Policing Black Women and TGNC People
An Intersectional Study of Black Women, Trans and Gender Nonconforming People’s Encounters with Police
What we’re doing
The National Black Women’s Justice Institute is conducting a mixed-methods research project examining the experiences and interactions that Black women, trans, and gender nonconforming (TGNC) people have with police.
The vast majority of interactions between police and the community are considered “routine, everyday” encounters: traffic stops, street stops, police patrolling neighborhoods, or responding to calls for assistance. Yet, each of these interactions pose a risk of harm to Black women and TGNC people.
Using an intersectional framework, we will examine how “everyday” encounters with police inflict violence and harm on Black women and TGNC people, including on their emotional wellbeing and perceptions and experience of safety in their communities.
Why focus on Black women and TGNC people?
The experiences of cis- and transgender Black women, transmasculine, gender-nonconforming and nonbinary people in police encounters have rarely been the central focus of policing research. As we consider new approaches to public safety, it is important that the experiences of marginalized genders within Black communities are centered in national conversations about policing to ensure we build toward the safety of all Black people in the United States.
NBWJI’s research will:
Increase awareness of the contexts and contents of Black women and TGNC people’s encounters with police.
Elevate and amplify the voices and experiences of Black women and TGNC people in national conversations about policing.
Expand the national conversation about policing to integrate the experiences of Black women and TGNC people.
Beginning with an online survey, followed by in-depth interviews, NBWJI will explore the reasons for Black women and TGNC people’s encounters with police, the nature and quality of their interactions, whether force was used during any encounters they had, their perceptions of how police treated them, and the health effects of those interactions. The aim of the research is to elevate and amplify the voices and narratives of Black women and TGNC people, filling critical gaps in our collective understanding of how police encounters affect the entirety of the Black community. We intend to challenge our collective understanding of police violence, showing how even interactions that are considered mundane can cause great harm and threaten our perceptions of safety in our communities.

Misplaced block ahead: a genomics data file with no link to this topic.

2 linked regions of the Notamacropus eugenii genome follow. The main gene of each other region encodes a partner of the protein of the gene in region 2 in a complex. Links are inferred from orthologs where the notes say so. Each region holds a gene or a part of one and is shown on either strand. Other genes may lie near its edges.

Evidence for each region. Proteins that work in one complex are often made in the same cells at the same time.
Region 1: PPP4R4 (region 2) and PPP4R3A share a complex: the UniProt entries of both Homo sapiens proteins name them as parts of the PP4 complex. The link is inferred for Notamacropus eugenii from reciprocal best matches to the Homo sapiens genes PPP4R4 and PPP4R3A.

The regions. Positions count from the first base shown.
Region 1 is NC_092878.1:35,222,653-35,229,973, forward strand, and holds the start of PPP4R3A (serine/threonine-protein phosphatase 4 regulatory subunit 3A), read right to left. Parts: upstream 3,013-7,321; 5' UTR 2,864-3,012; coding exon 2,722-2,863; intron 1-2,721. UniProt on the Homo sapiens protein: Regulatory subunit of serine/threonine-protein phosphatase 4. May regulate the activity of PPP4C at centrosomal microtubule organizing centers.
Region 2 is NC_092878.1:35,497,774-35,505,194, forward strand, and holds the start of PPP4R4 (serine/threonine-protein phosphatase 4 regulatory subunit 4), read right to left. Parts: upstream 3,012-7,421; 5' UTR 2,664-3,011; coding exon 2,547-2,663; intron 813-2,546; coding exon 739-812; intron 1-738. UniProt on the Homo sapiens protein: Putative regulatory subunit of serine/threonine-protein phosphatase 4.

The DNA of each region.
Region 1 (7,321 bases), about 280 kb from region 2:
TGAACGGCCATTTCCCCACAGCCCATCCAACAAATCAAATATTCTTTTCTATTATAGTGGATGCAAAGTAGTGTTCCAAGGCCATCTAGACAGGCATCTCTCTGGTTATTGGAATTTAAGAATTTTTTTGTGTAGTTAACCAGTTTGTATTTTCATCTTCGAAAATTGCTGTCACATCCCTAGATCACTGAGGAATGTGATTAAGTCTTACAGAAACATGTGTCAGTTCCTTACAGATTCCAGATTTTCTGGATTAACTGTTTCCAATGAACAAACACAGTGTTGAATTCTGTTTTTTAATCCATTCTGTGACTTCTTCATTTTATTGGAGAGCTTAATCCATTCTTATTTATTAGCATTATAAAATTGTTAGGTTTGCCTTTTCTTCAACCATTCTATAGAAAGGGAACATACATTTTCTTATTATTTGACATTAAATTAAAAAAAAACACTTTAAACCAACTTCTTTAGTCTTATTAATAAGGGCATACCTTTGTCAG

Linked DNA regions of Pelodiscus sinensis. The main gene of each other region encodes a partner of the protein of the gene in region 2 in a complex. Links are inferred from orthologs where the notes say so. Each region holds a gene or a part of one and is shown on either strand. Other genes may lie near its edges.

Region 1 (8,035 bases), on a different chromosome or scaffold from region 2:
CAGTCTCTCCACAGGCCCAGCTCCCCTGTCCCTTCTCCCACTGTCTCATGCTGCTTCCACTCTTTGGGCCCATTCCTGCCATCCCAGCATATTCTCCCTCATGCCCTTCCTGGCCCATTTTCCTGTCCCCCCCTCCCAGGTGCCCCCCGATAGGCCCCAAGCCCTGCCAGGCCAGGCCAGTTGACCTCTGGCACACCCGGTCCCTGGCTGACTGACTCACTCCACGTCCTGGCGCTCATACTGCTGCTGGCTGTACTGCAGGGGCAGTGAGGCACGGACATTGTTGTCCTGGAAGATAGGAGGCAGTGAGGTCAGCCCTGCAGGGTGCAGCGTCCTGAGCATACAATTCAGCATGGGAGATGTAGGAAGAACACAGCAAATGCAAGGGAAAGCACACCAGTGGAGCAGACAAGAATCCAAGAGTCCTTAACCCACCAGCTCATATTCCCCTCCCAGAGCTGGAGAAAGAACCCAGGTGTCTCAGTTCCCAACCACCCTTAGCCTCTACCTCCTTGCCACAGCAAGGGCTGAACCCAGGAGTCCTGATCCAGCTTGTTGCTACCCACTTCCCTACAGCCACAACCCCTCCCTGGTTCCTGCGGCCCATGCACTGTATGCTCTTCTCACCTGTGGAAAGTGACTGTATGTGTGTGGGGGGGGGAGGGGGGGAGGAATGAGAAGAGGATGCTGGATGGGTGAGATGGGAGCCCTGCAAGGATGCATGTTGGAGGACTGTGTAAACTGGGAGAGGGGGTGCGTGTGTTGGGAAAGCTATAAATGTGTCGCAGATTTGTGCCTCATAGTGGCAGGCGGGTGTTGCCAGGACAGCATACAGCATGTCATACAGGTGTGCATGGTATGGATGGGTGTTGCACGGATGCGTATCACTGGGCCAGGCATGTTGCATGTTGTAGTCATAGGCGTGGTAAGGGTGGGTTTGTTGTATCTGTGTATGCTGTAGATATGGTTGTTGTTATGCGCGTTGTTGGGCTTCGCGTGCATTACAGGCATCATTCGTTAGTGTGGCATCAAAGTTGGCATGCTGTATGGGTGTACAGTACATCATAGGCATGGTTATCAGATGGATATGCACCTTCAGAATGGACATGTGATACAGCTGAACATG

The NBWJI Policing the Intersections Survey is now live and open to U.S.-based Black women, trans, nonbinary or gender nonconforming people who are at least 18 years of age. Participation is confidential. The survey takes 15-20 minutes to complete. Eligible participants who complete the survey will receive a $10 digital gift card. Visit the link below for the survey.
How We’re Supporting the Mental Wellness & Healing Groups of Study Participants
As an offering to our Policing the Intersections study participants, New Visions Wellness Center will be providing mental wellness support groups on a rotating weekly schedule.
The experience of trauma can have a widespread impact on an individual’s life. Trauma can lead to or exacerbate mental illness, substance use, and physical health conditions. Trauma-informed care is an effective way to address the impact of trauma and meet the needs of those who have experienced trauma and violence. Trauma Informed Care assesses and understands the widespread impact of trauma and uses evidence-based treatment methods to promote healing. The healing groups that will be offered are based on trauma-informed care.
If you participated in the Policing the Intersections survey or interview, we invite you to join us!
Contact Janaé Bonsu for more information.